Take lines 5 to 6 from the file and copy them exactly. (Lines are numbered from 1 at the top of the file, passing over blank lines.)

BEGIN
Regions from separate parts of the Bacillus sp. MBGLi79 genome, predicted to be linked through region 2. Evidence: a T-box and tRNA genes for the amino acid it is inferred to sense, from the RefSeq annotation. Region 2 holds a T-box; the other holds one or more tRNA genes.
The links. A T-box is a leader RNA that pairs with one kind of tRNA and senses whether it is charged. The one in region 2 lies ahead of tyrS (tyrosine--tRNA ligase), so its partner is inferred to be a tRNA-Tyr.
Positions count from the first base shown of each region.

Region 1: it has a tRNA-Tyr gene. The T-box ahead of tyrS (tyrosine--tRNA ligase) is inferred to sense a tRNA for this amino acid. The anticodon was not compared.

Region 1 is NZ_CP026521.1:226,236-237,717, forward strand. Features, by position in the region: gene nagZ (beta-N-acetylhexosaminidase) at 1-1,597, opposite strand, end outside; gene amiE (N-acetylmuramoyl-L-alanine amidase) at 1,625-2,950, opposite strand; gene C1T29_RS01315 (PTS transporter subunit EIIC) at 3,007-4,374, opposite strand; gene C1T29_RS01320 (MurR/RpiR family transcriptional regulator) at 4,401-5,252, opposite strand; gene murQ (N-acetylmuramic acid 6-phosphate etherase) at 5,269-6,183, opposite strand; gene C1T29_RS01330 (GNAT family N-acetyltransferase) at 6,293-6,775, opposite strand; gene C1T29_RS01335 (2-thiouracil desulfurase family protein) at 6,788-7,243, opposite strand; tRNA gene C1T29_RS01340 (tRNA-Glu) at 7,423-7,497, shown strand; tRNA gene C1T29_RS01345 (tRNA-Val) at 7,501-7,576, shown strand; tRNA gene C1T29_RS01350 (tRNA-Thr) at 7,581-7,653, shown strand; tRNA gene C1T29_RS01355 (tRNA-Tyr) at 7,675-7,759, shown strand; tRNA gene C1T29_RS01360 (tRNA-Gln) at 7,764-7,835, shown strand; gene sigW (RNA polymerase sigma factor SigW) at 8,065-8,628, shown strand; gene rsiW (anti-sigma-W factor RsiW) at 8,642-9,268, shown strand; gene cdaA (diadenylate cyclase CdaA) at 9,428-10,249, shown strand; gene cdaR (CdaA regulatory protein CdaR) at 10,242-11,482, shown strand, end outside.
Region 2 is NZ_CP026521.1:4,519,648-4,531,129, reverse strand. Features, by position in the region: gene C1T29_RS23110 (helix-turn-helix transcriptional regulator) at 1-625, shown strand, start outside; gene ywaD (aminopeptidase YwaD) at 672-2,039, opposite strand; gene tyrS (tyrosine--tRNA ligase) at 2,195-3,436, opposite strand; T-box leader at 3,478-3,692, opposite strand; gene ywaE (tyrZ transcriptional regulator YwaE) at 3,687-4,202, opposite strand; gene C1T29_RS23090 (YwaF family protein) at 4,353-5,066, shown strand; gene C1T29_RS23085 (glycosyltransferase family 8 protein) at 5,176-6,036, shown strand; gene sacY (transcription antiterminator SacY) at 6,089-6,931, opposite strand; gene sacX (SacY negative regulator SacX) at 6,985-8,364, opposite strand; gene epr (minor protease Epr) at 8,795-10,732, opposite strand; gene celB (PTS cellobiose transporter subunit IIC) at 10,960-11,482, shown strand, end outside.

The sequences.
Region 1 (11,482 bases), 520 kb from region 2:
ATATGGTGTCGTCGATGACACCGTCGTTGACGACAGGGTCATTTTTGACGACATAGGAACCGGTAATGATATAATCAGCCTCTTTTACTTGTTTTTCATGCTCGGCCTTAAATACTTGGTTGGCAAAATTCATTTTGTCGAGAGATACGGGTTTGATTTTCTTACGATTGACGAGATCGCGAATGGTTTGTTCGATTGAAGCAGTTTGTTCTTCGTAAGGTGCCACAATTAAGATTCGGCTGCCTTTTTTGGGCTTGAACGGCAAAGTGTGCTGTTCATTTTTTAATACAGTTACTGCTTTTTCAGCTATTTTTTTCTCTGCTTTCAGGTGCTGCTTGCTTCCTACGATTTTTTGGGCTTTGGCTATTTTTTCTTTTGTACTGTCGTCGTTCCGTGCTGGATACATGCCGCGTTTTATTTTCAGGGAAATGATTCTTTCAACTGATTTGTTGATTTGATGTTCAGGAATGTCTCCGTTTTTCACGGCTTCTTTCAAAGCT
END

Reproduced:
Region 1 is NZ_CP026521.1:226,236-237,717, forward strand. Features, by position in the region: gene nagZ (beta-N-acetylhexosaminidase) at 1-1,597, opposite strand, end outside; gene amiE (N-acetylmuramoyl-L-alanine amidase) at 1,625-2,950, opposite strand; gene C1T29_RS01315 (PTS transporter subunit EIIC) at 3,007-4,374, opposite strand; gene C1T29_RS01320 (MurR/RpiR family transcriptional regulator) at 4,401-5,252, opposite strand; gene murQ (N-acetylmuramic acid 6-phosphate etherase) at 5,269-6,183, opposite strand; gene C1T29_RS01330 (GNAT family N-acetyltransferase) at 6,293-6,775, opposite strand; gene C1T29_RS01335 (2-thiouracil desulfurase family protein) at 6,788-7,243, opposite strand; tRNA gene C1T29_RS01340 (tRNA-Glu) at 7,423-7,497, shown strand; tRNA gene C1T29_RS01345 (tRNA-Val) at 7,501-7,576, shown strand; tRNA gene C1T29_RS01350 (tRNA-Thr) at 7,581-7,653, shown strand; tRNA gene C1T29_RS01355 (tRNA-Tyr) at 7,675-7,759, shown strand; tRNA gene C1T29_RS01360 (tRNA-Gln) at 7,764-7,835, shown strand; gene sigW (RNA polymerase sigma factor SigW) at 8,065-8,628, shown strand; gene rsiW (anti-sigma-W factor RsiW) at 8,642-9,268, shown strand; gene cdaA (diadenylate cyclase CdaA) at 9,428-10,249, shown strand; gene cdaR (CdaA regulatory protein CdaR) at 10,242-11,482, shown strand, end outside.
Region 2 is NZ_CP026521.1:4,519,648-4,531,129, reverse strand. Features, by position in the region: gene C1T29_RS23110 (helix-turn-helix transcriptional regulator) at 1-625, shown strand, start outside; gene ywaD (aminopeptidase YwaD) at 672-2,039, opposite strand; gene tyrS (tyrosine--tRNA ligase) at 2,195-3,436, opposite strand; T-box leader at 3,478-3,692, opposite strand; gene ywaE (tyrZ transcriptional regulator YwaE) at 3,687-4,202, opposite strand; gene C1T29_RS23090 (YwaF family protein) at 4,353-5,066, shown strand; gene C1T29_RS23085 (glycosyltransferase family 8 protein) at 5,176-6,036, shown strand; gene sacY (transcription antiterminator SacY) at 6,089-6,931, opposite strand; gene sacX (SacY negative regulator SacX) at 6,985-8,364, opposite strand; gene epr (minor protease Epr) at 8,795-10,732, opposite strand; gene celB (PTS cellobiose transporter subunit IIC) at 10,960-11,482, shown strand, end outside.